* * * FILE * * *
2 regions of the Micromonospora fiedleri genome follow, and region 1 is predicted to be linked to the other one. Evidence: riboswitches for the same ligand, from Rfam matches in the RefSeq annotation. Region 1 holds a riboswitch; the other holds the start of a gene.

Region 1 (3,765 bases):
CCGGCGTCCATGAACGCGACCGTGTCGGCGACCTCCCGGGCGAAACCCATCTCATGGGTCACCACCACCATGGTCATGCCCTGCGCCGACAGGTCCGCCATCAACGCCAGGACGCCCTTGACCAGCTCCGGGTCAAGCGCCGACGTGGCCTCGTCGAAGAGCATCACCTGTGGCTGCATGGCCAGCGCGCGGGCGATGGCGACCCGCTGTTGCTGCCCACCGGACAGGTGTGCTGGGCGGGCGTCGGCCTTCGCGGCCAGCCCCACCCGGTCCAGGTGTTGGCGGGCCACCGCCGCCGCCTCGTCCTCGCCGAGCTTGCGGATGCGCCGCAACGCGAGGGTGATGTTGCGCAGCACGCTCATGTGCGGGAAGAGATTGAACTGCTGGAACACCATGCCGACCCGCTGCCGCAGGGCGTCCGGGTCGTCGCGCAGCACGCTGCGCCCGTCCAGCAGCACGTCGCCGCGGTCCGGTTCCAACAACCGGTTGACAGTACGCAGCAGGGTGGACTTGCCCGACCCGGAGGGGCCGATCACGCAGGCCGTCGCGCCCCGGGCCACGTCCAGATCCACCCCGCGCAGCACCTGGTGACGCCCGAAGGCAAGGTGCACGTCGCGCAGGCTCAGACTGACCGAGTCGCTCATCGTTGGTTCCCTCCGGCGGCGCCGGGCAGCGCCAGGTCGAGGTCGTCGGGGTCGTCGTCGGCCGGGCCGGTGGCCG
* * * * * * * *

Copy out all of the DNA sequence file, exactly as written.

2 regions of the Micromonospora fiedleri genome follow, and region 1 is predicted to be linked to the other one. Evidence: riboswitches for the same ligand, from Rfam matches in the RefSeq annotation. Region 1 holds a riboswitch; the other holds the start of a gene.

Region 1 (3,765 bases):
CCGGCGTCCATGAACGCGACCGTGTCGGCGACCTCCCGGGCGAAACCCATCTCATGGGTCACCACCACCATGGTCATGCCCTGCGCCGACAGGTCCGCCATCAACGCCAGGACGCCCTTGACCAGCTCCGGGTCAAGCGCCGACGTGGCCTCGTCGAAGAGCATCACCTGTGGCTGCATGGCCAGCGCGCGGGCGATGGCGACCCGCTGTTGCTGCCCACCGGACAGGTGTGCTGGGCGGGCGTCGGCCTTCGCGGCCAGCCCCACCCGGTCCAGGTGTTGGCGGGCCACCGCCGCCGCCTCGTCCTCGCCGAGCTTGCGGATGCGCCGCAACGCGAGGGTGATGTTGCGCAGCACGCTCATGTGCGGGAAGAGATTGAACTGCTGGAACACCATGCCGACCCGCTGCCGCAGGGCGTCCGGGTCGTCGCGCAGCACGCTGCGCCCGTCCAGCAGCACGTCGCCGCGGTCCGGTTCCAACAACCGGTTGACAGTACGCAGCAGGGTGGACTTGCCCGACCCGGAGGGGCCGATCACGCAGGCCGTCGCGCCCCGGGCCACGTCCAGATCCACCCCGCGCAGCACCTGGTGACGCCCGAAGGCAAGGTGCACGTCGCGCAGGCTCAGACTGACCGAGTCGCTCATCGTTGGTTCCCTCCGGCGGCGCCGGGCAGCGCCAGGTCGAGGTCGTCGGGGTCGTCGTCGGCCGGGCCGGTGGCCG